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    The Book of God: A Response to the Bible (Paperback) By (author) Gabriel Josipovici

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    DescriptionIs the Bible one book or a collection of writings? If it is a book, does it stand as a coherent piece of literature? In this beautifully written book Gabriel Josipovici answers these questions, drawing on his deep knowledge and appreciation of medieval and modern art and literature and on his personal understanding of the possibilities of narrative. His close textual analysis of the Bible not only lifts literary-biblical criticism to a new level but also makes the Bible accessible to our secular age. 'As 'A Resonse to the Bible', 'The Book of God' is fresh and energetic, scattering insights in all directions, making original and unexpected connections between the Bible and such modern authors as Proust, casting new light upon such questions as the Bible's place in Western culture and the nature of its authority, the unity and discontinuities of the text, and the need for a perspective that at once transcends and unites historical-theological and aesthetic interpretation.' Northrop Frye 'His book is easy, intimate, and direct, partly because he has digested all his learning, partly because his dissatisfaction with his predecessors' solutions never belittles them, and partly because his own readings are those of a cultivated contemporary who, though respectful, is not awestruck. Whatever he turns to, he illuminates.' The New Yorker 'Josipovici's insights ...deserve and need to be pondered by both literary critics and Biblical scholars.' John Barton, London Review of Books 'His urbane style, shrewd discernment, subtle humour, and, above all, his passion for words lead us to listen in fresh ways.' Walter Brueggemann, Theology Today 'This is a book to be grateful for: thoughtful, deeply felt, and beautifully written.' David Lodge, Independent Gabriel Josipovici is a novelist, literary theorist, critic and scholar. He was Professor of English at the University of Sussex, and Weidenfeld Professor of Comparative Literature at Oxford, and is now research professor in the Graduate School of Humanities, Sussex.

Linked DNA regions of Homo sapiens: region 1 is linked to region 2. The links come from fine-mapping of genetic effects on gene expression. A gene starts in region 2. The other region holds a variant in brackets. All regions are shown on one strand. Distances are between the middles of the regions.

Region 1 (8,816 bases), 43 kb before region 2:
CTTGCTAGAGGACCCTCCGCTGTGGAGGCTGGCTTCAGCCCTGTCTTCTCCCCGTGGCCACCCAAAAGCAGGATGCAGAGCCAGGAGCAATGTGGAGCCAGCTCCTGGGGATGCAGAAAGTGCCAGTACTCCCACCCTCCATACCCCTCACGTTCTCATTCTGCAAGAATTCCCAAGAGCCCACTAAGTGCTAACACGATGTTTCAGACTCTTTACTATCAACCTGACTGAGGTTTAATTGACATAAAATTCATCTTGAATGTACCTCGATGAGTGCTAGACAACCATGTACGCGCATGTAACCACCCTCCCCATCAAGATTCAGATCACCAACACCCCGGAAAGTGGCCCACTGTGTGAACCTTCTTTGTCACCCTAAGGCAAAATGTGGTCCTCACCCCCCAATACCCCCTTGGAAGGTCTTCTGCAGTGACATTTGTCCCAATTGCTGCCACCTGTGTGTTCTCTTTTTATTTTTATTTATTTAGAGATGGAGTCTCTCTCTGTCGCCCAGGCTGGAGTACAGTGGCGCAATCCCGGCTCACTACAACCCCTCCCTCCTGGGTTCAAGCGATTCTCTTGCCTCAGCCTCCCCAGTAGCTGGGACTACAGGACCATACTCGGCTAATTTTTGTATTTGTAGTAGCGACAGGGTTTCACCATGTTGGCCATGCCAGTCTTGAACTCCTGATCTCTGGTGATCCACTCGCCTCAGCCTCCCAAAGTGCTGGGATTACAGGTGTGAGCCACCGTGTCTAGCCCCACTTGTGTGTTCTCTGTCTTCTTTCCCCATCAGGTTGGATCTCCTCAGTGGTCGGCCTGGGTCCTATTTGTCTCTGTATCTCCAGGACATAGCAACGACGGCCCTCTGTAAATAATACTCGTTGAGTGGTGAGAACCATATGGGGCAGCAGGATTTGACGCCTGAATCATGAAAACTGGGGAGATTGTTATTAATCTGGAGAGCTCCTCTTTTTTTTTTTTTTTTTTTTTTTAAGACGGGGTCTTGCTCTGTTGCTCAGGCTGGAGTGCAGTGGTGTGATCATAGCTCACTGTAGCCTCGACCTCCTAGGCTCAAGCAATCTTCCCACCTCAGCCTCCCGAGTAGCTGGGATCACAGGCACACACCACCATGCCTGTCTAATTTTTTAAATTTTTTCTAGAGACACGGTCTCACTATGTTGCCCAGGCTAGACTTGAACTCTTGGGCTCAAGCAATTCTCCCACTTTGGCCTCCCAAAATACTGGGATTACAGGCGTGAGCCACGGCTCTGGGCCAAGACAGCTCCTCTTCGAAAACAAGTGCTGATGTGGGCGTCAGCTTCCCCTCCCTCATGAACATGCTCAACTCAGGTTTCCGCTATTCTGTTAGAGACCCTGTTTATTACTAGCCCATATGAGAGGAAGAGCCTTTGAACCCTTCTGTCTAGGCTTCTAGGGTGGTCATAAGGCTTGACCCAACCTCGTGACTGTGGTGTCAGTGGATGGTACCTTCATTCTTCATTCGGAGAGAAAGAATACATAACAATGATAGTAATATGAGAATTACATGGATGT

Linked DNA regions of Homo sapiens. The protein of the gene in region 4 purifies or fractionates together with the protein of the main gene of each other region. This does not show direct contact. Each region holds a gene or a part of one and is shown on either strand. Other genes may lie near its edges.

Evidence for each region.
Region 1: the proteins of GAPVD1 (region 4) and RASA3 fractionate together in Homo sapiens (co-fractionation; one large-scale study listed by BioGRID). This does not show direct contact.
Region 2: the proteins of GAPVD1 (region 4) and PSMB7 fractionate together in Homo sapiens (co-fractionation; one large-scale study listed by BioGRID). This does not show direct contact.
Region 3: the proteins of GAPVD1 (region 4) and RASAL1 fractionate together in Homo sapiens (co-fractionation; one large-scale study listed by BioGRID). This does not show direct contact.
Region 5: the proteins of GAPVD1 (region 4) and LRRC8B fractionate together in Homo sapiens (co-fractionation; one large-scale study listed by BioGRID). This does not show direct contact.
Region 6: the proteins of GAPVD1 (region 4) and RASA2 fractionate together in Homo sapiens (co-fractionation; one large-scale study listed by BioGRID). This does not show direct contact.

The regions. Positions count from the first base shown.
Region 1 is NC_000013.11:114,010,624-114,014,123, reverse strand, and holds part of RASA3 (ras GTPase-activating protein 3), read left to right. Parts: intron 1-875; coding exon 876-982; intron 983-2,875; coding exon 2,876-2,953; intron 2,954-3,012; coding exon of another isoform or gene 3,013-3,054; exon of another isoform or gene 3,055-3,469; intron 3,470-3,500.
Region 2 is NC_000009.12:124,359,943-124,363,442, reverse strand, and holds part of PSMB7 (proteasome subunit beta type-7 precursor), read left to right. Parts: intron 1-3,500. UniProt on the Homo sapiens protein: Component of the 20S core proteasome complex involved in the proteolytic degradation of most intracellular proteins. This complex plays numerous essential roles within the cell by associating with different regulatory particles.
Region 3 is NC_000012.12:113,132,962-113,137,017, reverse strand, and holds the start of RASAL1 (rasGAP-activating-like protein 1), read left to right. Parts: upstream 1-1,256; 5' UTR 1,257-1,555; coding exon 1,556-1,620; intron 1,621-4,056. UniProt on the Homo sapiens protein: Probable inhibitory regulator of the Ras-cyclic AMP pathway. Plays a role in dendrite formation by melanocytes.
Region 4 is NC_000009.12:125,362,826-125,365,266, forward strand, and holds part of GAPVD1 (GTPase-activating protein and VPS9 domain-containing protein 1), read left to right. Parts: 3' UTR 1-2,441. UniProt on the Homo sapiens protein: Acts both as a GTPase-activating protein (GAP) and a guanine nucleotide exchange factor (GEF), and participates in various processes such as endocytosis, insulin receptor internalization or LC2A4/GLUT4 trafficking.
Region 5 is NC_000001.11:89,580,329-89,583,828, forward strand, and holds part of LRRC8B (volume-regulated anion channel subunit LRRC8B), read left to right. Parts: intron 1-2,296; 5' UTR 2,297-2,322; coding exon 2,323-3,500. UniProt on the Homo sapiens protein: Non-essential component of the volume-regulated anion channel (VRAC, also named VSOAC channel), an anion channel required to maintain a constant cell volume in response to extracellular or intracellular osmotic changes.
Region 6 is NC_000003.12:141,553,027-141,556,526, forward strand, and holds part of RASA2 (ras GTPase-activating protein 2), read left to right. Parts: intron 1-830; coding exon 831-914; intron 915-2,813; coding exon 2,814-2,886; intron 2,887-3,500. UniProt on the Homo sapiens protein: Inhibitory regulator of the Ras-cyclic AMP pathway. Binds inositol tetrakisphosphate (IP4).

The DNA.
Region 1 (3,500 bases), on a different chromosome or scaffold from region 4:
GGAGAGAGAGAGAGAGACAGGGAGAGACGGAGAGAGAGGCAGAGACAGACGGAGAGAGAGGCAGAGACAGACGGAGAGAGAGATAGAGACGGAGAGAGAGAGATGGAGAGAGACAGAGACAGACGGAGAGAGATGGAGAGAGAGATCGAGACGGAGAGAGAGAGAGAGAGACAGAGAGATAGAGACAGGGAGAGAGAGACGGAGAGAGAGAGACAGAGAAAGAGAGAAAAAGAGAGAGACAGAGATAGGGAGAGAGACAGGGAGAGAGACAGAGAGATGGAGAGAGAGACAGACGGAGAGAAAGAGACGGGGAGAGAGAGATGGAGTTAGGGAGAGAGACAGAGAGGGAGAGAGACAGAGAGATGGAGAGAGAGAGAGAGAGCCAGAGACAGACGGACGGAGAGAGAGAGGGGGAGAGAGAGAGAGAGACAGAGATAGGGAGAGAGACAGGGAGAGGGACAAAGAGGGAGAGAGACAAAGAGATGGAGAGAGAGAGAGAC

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  • Full bibliographic data for The Book of God

    The Book of God
    A Response to the Bible
    Authors and contributors
    By (author) Gabriel Josipovici
    Physical properties
    Format: Paperback
    Number of pages: 368
    Width: 166 mm
    Height: 234 mm
    Thickness: 21 mm
    Weight: 644 g
    ISBN 13: 9780300048650
    ISBN 10: 0300048653

    B&T Book Type: NF
    BIC E4L: REL
    Ingram Spring Arbor Market: Y
    Nielsen BookScan Product Class 3: T6.2
    B&T General Subject: 690
    Warengruppen-Systematik des deutschen Buchhandels: 25440
    BISAC V2.8: REL006080
    BIC subject category V2: HRCG
    Ingram Theme: THEO/ACADEM
    LC classification: BL
    Ingram Subject Code: RF
    B&T Modifier: Academic Level: 02
    Libri: I-RF
    B&T Merchandise Category: UP
    ECPA Christian Book Category: BSTBIBGEN
    B&T Approval Code: A13502500
    DC21: 220.66
    ECPA Christian Book Category: BSTBIBEXE
    DC22: 220.66
    BISAC V2.8: REL006000
    Thema V1.0: QRM, QRVC
    New edition
    Edition statement
    New edition
    Illustrations note
    black & white illustrations
    Yale University Press
    Imprint name
    Yale University Press
    Publication date
    24 October 1990
    Publication City/Country
    New Haven
    Review text
    Josipovici is a novelist (Contre-Jour, 1986), critic, and professor of English at the Univ. of Sussex, but he approaches his formidable subject in the best spirit of a true amateur. With a freshness that comes only of interest, he here investigates the nature of the Bible and how we might go about reading it. What is the difference between the Bible and any other book? Is it a coherent whole, or a "ragbag" of stories, poems, and religious instruction? Josipovici credits Martin Buber with giving him "a glimpse of how it might be possible to illuminate the Bible by looking at what it said rather than what lay behind it." He stays close to the text, then, illuminating his meditations with comparisons to Kafka, T.S. Eliot, and Thomas Mann - and with observations from other literary/biblical critics, including Frank Kermode and Northrop Frye, and from theologians as well. Always keeping the Bible as a whole in view, he examines the fundamental elements of rhythm, speech, and character throughout both the Old and New Testaments. A subtle and complex work, scrupulously wary of reductionism. Josipovici's reading reminds us that the Bible can perhaps never be finally explained and that a true reading such as his enforces an encounter with oneself as well as with the Bible. (Kirkus Reviews)
    Back cover copy
    Is the Bible one book or a collection of writings? If it is a book, what kind of book is it and does it stand as a coherent piece of literature? Building on the recently renewed interest in biblical narrative associated with Erich Auerbach, Northrop Frye, and Robert Alter, Gabriel Josipovici here sets out to answer these and other equally fascinating questions. His beautifully written book constitutes a rethinking of the nature of the Bible and our relation to it.